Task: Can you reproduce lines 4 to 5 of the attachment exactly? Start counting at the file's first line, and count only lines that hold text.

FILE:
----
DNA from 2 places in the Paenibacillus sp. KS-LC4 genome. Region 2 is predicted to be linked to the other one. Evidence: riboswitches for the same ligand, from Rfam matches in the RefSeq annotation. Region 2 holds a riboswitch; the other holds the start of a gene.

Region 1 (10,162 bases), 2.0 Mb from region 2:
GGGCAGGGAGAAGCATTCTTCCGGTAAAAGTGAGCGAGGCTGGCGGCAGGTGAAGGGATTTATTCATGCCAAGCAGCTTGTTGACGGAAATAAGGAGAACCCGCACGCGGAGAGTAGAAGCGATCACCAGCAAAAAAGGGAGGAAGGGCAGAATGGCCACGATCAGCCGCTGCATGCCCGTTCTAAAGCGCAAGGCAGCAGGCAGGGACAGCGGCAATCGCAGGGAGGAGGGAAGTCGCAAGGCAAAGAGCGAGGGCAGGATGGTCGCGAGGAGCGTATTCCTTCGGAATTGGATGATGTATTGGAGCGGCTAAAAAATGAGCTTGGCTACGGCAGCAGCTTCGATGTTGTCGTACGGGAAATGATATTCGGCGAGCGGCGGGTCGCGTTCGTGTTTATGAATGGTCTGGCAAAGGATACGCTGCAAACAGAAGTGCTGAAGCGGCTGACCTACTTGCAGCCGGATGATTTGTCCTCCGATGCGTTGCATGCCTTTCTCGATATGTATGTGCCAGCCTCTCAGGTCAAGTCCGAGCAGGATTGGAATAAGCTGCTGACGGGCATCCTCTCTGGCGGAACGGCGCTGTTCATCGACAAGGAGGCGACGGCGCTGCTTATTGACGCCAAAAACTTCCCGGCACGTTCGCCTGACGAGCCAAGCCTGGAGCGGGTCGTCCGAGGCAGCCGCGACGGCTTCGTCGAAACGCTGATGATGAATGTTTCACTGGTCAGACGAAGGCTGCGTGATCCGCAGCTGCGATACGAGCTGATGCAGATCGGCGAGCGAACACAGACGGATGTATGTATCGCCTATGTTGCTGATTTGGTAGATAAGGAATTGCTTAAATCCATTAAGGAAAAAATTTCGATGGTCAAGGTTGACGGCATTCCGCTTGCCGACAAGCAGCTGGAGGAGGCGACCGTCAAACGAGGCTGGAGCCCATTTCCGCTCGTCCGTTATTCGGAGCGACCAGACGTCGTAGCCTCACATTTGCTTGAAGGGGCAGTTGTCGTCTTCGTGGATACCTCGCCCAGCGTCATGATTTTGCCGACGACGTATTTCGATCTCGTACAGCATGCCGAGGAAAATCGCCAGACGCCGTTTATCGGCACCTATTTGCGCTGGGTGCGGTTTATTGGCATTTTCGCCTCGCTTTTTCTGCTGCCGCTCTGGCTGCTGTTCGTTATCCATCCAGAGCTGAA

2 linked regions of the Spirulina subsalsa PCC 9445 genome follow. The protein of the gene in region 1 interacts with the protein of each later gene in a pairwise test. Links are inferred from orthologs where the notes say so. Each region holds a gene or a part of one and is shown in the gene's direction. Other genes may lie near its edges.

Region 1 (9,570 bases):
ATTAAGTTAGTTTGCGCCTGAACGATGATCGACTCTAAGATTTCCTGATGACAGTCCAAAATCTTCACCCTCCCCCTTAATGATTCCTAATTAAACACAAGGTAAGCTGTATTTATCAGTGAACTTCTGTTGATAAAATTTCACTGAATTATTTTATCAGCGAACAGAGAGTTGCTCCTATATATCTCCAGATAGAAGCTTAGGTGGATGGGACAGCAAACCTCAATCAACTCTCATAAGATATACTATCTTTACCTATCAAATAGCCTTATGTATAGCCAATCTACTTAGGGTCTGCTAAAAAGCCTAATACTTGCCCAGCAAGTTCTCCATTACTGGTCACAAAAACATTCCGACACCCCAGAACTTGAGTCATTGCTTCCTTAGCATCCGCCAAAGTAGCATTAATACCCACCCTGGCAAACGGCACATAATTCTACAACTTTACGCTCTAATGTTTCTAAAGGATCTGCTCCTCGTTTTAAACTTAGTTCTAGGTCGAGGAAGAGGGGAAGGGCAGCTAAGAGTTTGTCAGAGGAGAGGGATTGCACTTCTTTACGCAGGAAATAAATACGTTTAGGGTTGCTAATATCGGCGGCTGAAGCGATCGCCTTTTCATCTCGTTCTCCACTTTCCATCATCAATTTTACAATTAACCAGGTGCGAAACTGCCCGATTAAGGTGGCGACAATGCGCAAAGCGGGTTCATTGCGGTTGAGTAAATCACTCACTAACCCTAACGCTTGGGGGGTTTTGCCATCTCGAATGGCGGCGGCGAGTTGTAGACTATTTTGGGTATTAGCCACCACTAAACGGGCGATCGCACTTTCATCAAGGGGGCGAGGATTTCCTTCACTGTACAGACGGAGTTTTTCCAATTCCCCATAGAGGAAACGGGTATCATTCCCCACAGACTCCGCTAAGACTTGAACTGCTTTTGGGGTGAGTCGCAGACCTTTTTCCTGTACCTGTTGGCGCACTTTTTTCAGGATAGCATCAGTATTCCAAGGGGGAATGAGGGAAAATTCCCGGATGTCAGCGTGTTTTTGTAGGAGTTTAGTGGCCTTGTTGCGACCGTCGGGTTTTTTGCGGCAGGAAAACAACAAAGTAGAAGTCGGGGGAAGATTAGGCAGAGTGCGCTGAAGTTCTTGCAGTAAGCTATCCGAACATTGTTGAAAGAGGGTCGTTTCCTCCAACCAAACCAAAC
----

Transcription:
2 linked regions of the Spirulina subsalsa PCC 9445 genome follow. The protein of the gene in region 1 interacts with the protein of each later gene in a pairwise test. Links are inferred from orthologs where the notes say so. Each region holds a gene or a part of one and is shown in the gene's direction. Other genes may lie near its edges.

Region 1 (9,570 bases):